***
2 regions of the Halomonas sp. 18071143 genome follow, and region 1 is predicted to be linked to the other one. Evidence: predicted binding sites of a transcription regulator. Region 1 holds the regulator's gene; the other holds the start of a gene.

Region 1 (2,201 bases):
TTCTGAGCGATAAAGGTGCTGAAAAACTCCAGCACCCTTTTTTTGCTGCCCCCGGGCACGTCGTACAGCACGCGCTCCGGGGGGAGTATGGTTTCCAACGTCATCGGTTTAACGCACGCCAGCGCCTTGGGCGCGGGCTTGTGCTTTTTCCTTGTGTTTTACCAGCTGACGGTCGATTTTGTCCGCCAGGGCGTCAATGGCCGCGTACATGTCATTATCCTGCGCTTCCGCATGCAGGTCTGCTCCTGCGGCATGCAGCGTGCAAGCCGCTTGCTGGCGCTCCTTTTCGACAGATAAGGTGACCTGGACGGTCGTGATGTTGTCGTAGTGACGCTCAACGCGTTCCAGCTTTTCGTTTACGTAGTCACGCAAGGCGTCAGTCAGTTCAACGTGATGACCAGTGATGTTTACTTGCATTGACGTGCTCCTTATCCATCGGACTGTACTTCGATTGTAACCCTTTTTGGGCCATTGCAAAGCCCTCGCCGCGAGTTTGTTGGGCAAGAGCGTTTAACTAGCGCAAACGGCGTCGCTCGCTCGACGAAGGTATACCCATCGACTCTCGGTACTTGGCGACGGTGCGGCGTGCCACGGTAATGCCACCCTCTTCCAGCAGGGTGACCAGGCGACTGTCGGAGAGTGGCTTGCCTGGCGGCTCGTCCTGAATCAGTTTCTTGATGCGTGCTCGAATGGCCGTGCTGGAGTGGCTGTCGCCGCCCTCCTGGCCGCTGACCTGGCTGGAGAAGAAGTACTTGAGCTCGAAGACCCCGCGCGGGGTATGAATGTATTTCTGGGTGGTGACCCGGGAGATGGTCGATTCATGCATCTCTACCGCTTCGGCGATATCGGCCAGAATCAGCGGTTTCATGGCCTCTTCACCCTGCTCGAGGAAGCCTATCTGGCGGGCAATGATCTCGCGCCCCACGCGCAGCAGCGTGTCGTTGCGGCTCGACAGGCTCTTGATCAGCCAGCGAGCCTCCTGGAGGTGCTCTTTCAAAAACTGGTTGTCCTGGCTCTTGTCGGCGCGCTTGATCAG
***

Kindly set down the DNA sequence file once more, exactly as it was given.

2 regions of the Halomonas sp. 18071143 genome follow, and region 1 is predicted to be linked to the other one. Evidence: predicted binding sites of a transcription regulator. Region 1 holds the regulator's gene; the other holds the start of a gene.

Region 1 (2,201 bases):
TTCTGAGCGATAAAGGTGCTGAAAAACTCCAGCACCCTTTTTTTGCTGCCCCCGGGCACGTCGTACAGCACGCGCTCCGGGGGGAGTATGGTTTCCAACGTCATCGGTTTAACGCACGCCAGCGCCTTGGGCGCGGGCTTGTGCTTTTTCCTTGTGTTTTACCAGCTGACGGTCGATTTTGTCCGCCAGGGCGTCAATGGCCGCGTACATGTCATTATCCTGCGCTTCCGCATGCAGGTCTGCTCCTGCGGCATGCAGCGTGCAAGCCGCTTGCTGGCGCTCCTTTTCGACAGATAAGGTGACCTGGACGGTCGTGATGTTGTCGTAGTGACGCTCAACGCGTTCCAGCTTTTCGTTTACGTAGTCACGCAAGGCGTCAGTCAGTTCAACGTGATGACCAGTGATGTTTACTTGCATTGACGTGCTCCTTATCCATCGGACTGTACTTCGATTGTAACCCTTTTTGGGCCATTGCAAAGCCCTCGCCGCGAGTTTGTTGGGCAAGAGCGTTTAACTAGCGCAAACGGCGTCGCTCGCTCGACGAAGGTATACCCATCGACTCTCGGTACTTGGCGACGGTGCGGCGTGCCACGGTAATGCCACCCTCTTCCAGCAGGGTGACCAGGCGACTGTCGGAGAGTGGCTTGCCTGGCGGCTCGTCCTGAATCAGTTTCTTGATGCGTGCTCGAATGGCCGTGCTGGAGTGGCTGTCGCCGCCCTCCTGGCCGCTGACCTGGCTGGAGAAGAAGTACTTGAGCTCGAAGACCCCGCGCGGGGTATGAATGTATTTCTGGGTGGTGACCCGGGAGATGGTCGATTCATGCATCTCTACCGCTTCGGCGATATCGGCCAGAATCAGCGGTTTCATGGCCTCTTCACCCTGCTCGAGGAAGCCTATCTGGCGGGCAATGATCTCGCGCCCCACGCGCAGCAGCGTGTCGTTGCGGCTCGACAGGCTCTTGATCAGCCAGCGAGCCTCCTGGAGGTGCTCTTTCAAAAACTGGTTGTCCTGGCTCTTGTCGGCGCGCTTGATCAG